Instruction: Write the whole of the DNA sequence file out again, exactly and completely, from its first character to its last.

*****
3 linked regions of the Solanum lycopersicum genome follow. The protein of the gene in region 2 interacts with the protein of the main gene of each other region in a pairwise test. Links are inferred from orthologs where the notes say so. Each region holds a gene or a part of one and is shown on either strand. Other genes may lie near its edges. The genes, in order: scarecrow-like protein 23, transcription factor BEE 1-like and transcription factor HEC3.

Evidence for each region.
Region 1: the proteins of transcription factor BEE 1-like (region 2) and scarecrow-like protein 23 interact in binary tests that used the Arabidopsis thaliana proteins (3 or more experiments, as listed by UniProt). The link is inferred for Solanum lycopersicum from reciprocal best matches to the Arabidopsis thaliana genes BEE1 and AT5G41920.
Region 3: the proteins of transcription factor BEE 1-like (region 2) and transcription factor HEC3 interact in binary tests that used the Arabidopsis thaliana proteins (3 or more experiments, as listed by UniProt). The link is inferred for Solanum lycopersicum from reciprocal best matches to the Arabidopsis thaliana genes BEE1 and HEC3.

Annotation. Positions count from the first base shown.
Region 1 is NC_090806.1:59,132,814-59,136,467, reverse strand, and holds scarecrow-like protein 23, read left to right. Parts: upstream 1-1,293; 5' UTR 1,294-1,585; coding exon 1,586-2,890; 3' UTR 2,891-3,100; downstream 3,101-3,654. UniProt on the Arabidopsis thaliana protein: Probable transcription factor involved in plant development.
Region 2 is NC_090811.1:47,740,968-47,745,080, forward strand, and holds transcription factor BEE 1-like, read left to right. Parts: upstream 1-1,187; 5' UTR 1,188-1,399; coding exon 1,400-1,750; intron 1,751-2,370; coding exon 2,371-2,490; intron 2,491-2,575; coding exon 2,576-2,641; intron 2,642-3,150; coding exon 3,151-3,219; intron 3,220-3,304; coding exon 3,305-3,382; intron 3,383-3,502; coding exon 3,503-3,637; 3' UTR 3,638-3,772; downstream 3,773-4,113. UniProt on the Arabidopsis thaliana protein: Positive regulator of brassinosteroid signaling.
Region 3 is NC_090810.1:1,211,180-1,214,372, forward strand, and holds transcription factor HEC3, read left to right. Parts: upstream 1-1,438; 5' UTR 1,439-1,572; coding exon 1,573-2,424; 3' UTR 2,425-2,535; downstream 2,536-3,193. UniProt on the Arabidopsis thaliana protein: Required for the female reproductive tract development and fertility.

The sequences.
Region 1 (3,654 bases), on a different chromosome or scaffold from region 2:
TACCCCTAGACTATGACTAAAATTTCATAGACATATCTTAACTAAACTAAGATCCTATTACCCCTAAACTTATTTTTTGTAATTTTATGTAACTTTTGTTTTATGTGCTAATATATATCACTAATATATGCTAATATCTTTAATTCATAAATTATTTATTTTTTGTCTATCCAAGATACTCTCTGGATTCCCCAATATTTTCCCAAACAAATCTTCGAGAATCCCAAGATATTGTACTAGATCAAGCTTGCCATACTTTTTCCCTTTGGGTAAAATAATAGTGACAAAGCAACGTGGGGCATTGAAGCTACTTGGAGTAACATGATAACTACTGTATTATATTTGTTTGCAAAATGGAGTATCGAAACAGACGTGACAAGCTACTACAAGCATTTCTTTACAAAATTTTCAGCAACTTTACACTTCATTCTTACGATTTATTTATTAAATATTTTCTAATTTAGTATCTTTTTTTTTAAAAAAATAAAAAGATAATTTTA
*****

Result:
3 linked regions of the Solanum lycopersicum genome follow. The protein of the gene in region 2 interacts with the protein of the main gene of each other region in a pairwise test. Links are inferred from orthologs where the notes say so. Each region holds a gene or a part of one and is shown on either strand. Other genes may lie near its edges. The genes, in order: scarecrow-like protein 23, transcription factor BEE 1-like and transcription factor HEC3.

Evidence for each region.
Region 1: the proteins of transcription factor BEE 1-like (region 2) and scarecrow-like protein 23 interact in binary tests that used the Arabidopsis thaliana proteins (3 or more experiments, as listed by UniProt). The link is inferred for Solanum lycopersicum from reciprocal best matches to the Arabidopsis thaliana genes BEE1 and AT5G41920.
Region 3: the proteins of transcription factor BEE 1-like (region 2) and transcription factor HEC3 interact in binary tests that used the Arabidopsis thaliana proteins (3 or more experiments, as listed by UniProt). The link is inferred for Solanum lycopersicum from reciprocal best matches to the Arabidopsis thaliana genes BEE1 and HEC3.

Annotation. Positions count from the first base shown.
Region 1 is NC_090806.1:59,132,814-59,136,467, reverse strand, and holds scarecrow-like protein 23, read left to right. Parts: upstream 1-1,293; 5' UTR 1,294-1,585; coding exon 1,586-2,890; 3' UTR 2,891-3,100; downstream 3,101-3,654. UniProt on the Arabidopsis thaliana protein: Probable transcription factor involved in plant development.
Region 2 is NC_090811.1:47,740,968-47,745,080, forward strand, and holds transcription factor BEE 1-like, read left to right. Parts: upstream 1-1,187; 5' UTR 1,188-1,399; coding exon 1,400-1,750; intron 1,751-2,370; coding exon 2,371-2,490; intron 2,491-2,575; coding exon 2,576-2,641; intron 2,642-3,150; coding exon 3,151-3,219; intron 3,220-3,304; coding exon 3,305-3,382; intron 3,383-3,502; coding exon 3,503-3,637; 3' UTR 3,638-3,772; downstream 3,773-4,113. UniProt on the Arabidopsis thaliana protein: Positive regulator of brassinosteroid signaling.
Region 3 is NC_090810.1:1,211,180-1,214,372, forward strand, and holds transcription factor HEC3, read left to right. Parts: upstream 1-1,438; 5' UTR 1,439-1,572; coding exon 1,573-2,424; 3' UTR 2,425-2,535; downstream 2,536-3,193. UniProt on the Arabidopsis thaliana protein: Required for the female reproductive tract development and fertility.

The sequences.
Region 1 (3,654 bases), on a different chromosome or scaffold from region 2:
TACCCCTAGACTATGACTAAAATTTCATAGACATATCTTAACTAAACTAAGATCCTATTACCCCTAAACTTATTTTTTGTAATTTTATGTAACTTTTGTTTTATGTGCTAATATATATCACTAATATATGCTAATATCTTTAATTCATAAATTATTTATTTTTTGTCTATCCAAGATACTCTCTGGATTCCCCAATATTTTCCCAAACAAATCTTCGAGAATCCCAAGATATTGTACTAGATCAAGCTTGCCATACTTTTTCCCTTTGGGTAAAATAATAGTGACAAAGCAACGTGGGGCATTGAAGCTACTTGGAGTAACATGATAACTACTGTATTATATTTGTTTGCAAAATGGAGTATCGAAACAGACGTGACAAGCTACTACAAGCATTTCTTTACAAAATTTTCAGCAACTTTACACTTCATTCTTACGATTTATTTATTAAATATTTTCTAATTTAGTATCTTTTTTTTTAAAAAAATAAAAAGATAATTTTA